The Gospel Story

Formative Years



I once heard that when you’re around ten years old the music that you hear makes a deep impression on you. I often find myself liking music that’s produced today that retains some sort of 80’s vibe in it. That’s when I went to high school. It’s been reported that research reveals good reasons for this. Research actually shows that between the ages of 12 and 22 we find ourselves hardwiring the music we heard right into our personalities. Why is this so? Music has a powerful influence on the brain. Music can be a potent mix of neurochemicals that make us feel extremely good. We notice that different generations gravitate toward different music. We might often wonder why our parents just don’t like the music we want to Bluetooth in the car. This is because their personalities are just different and won’t typically be stimulated by what we consider awesome.

The ages of 12 to 22 are very formative years. They can actually be a big contribution to who we become. We begin to discover who we are when we’re in our teens. We begin looking to our peers for identity instead of our parents. Our hormonal changes cause us to think everything is important. We begin looking to the opposite sex for validation within our social circles. What kind of music do they like? How they feel is important. Even though many years later we understand how naive we were during those years, those years were formative years. We became someone socially during those years. What were the trends of that time? What kind of clothing was en vogue? What shoes? Hairstyles? Can you remember the first boy or girl that sent you a flirting note during a class period? Did you have a crush on someone? Can you remember the feeling of the seasons when you were in junior high? Can you remember the hottest music of those years? I certainly can. And it’s going to stick with me for the rest of my life even though my taste in music has matured.

1 Corinthians 15:33 says “Don’t be deceived. Bad company ruins good morals.” What Paul doesn’t necessarily mean is that bad company makes you change your intellectual position on what morals are and what they aren’t. Paul is quoting the Greek poet Menander who meant that if you surround yourself (your social circle) with people who disregard the value of virtue you’re bound to weaken your resolve for high standards, character, and discipline. The Corinthians seem to be doing just this, surrounding themselves with the ungodly culture they are so accustomed to living in and that means their view of Christ and their influence upon pagans is being undermined. These Corinthians are in their formative years and their peers, and especially their culture, are definitely trying their best to derail Paul’s gospel.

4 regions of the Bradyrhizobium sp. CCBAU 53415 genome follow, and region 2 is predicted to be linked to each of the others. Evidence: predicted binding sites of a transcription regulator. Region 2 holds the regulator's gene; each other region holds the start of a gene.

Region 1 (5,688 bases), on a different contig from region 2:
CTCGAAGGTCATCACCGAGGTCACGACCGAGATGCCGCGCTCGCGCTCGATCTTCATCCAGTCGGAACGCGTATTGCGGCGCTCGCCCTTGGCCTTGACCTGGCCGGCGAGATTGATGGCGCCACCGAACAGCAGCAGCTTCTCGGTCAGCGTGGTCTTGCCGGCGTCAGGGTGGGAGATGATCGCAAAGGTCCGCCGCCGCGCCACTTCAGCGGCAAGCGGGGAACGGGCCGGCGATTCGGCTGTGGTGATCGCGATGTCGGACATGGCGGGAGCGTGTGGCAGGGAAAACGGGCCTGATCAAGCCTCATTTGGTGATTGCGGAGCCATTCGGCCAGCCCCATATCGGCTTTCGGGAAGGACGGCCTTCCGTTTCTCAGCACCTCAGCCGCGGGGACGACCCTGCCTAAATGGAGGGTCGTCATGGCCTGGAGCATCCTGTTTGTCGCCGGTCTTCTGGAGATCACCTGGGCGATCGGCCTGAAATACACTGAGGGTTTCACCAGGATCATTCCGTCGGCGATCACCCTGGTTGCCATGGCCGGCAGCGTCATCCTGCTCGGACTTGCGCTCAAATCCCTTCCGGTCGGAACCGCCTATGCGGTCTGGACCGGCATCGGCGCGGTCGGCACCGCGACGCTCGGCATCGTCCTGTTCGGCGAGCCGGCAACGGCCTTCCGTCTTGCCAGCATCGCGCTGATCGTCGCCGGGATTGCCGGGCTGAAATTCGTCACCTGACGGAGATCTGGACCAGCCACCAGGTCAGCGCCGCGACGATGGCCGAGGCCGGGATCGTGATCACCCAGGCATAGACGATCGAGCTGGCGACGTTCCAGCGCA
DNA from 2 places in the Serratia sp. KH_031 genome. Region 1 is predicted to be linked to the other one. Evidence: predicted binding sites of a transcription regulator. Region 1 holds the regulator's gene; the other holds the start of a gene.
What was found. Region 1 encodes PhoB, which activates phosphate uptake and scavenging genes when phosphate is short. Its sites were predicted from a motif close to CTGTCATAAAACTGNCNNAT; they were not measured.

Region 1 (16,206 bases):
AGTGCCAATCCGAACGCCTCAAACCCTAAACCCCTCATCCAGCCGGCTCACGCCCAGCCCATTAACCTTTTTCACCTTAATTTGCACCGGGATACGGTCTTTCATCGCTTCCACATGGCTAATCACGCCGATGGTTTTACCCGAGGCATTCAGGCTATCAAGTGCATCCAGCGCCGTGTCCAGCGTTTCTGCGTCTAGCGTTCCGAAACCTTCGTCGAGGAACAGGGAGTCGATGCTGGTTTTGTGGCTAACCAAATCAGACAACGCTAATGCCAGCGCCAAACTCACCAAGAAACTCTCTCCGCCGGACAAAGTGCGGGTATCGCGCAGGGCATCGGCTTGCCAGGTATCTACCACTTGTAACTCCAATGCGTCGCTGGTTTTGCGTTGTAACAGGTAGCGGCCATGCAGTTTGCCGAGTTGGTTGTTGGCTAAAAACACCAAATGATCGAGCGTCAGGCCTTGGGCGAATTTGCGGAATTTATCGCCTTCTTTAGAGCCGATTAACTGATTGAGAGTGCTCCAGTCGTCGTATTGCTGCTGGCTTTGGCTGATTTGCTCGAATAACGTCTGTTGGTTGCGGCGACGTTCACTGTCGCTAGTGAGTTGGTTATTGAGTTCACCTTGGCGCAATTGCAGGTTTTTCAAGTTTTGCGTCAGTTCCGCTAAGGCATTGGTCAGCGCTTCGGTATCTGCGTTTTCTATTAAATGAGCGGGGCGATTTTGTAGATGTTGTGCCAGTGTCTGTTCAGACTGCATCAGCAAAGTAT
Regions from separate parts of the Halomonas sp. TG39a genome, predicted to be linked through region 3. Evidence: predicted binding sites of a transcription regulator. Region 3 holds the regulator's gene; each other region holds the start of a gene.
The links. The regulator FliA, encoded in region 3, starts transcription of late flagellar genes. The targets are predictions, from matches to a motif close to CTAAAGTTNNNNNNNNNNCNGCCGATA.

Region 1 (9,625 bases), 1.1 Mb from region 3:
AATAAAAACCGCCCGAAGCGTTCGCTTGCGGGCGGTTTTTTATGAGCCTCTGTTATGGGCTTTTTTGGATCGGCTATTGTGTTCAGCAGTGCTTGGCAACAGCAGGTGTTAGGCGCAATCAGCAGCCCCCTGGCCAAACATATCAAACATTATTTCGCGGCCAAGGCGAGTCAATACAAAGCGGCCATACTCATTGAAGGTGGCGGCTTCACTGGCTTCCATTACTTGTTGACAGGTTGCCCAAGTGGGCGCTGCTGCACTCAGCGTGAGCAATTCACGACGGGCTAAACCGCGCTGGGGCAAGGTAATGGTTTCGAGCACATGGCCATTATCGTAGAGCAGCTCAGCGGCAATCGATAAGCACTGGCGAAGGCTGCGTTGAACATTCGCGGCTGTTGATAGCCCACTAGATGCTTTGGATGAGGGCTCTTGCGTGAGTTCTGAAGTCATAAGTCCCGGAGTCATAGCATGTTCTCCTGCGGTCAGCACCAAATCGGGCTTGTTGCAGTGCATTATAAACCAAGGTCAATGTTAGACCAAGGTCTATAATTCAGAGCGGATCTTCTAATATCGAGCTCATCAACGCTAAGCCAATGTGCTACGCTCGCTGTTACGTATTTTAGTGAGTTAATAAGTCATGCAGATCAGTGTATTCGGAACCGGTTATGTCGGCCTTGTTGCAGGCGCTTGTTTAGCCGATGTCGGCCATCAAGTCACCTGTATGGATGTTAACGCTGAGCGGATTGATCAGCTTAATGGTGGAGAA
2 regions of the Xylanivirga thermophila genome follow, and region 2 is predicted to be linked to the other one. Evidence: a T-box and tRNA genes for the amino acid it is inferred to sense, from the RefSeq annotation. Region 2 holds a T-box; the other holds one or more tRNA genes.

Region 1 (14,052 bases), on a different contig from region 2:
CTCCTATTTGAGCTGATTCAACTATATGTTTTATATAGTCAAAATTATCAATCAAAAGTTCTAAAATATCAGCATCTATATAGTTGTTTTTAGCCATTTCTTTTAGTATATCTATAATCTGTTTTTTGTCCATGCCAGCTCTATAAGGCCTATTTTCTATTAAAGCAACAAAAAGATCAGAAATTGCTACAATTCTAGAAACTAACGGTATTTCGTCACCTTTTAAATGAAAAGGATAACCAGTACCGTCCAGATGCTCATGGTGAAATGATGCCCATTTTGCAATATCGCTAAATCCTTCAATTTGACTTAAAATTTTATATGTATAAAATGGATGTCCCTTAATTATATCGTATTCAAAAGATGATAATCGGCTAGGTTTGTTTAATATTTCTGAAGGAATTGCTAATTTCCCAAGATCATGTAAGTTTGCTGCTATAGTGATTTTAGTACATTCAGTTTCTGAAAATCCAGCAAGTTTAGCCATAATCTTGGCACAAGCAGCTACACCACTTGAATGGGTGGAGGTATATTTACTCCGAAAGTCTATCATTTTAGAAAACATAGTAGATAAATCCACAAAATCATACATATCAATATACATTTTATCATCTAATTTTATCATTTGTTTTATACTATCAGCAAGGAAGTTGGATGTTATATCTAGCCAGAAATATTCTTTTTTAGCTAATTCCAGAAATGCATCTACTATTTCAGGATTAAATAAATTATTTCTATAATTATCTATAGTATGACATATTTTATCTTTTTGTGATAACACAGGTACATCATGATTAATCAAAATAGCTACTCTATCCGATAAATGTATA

Today is no different than when Paul wrote this letter to the Corinthians. It doesn’t matter if we dress up and sit in a pew or a cushioned chair on Sunday if the Gospel of Christ becomes powerless in our lives. Paul spoke of not being deceived for good reason. He asks them what he gains if he fought with beasts at Ephesus. In other words, why fight the fight he’s fighting if it doesn’t matter in the end. We don’t read of Paul actually fighting animals anywhere. There were “beasts”, bad company, who Paul “fought” with at Ephesus, likely the “savage wolves” spoken of by Luke in Acts 20. It was predicted they would not spare the Ephesian flock, the group of Christians who were then in their formative years. Paul is saying that he’s insane for fighting this, fighting for the foundational truths of the Gospel in Ephesus and now Corinth if there is no resurrection from the dead. He might as well live it up and at some point in the future, just die and be done with it all. “If the dead are not raised, ‘Let us eat and drink, for tomorrow we die.'” For the Corinthians, the Gospel of Christ began to have no effect because the popular thing to believe was that there is no resurrection from the dead. Remember Paul telling Timothy how he’s fought the good fight? Paul fought for the development of Christ in believers, for intellectual development and the development of their character.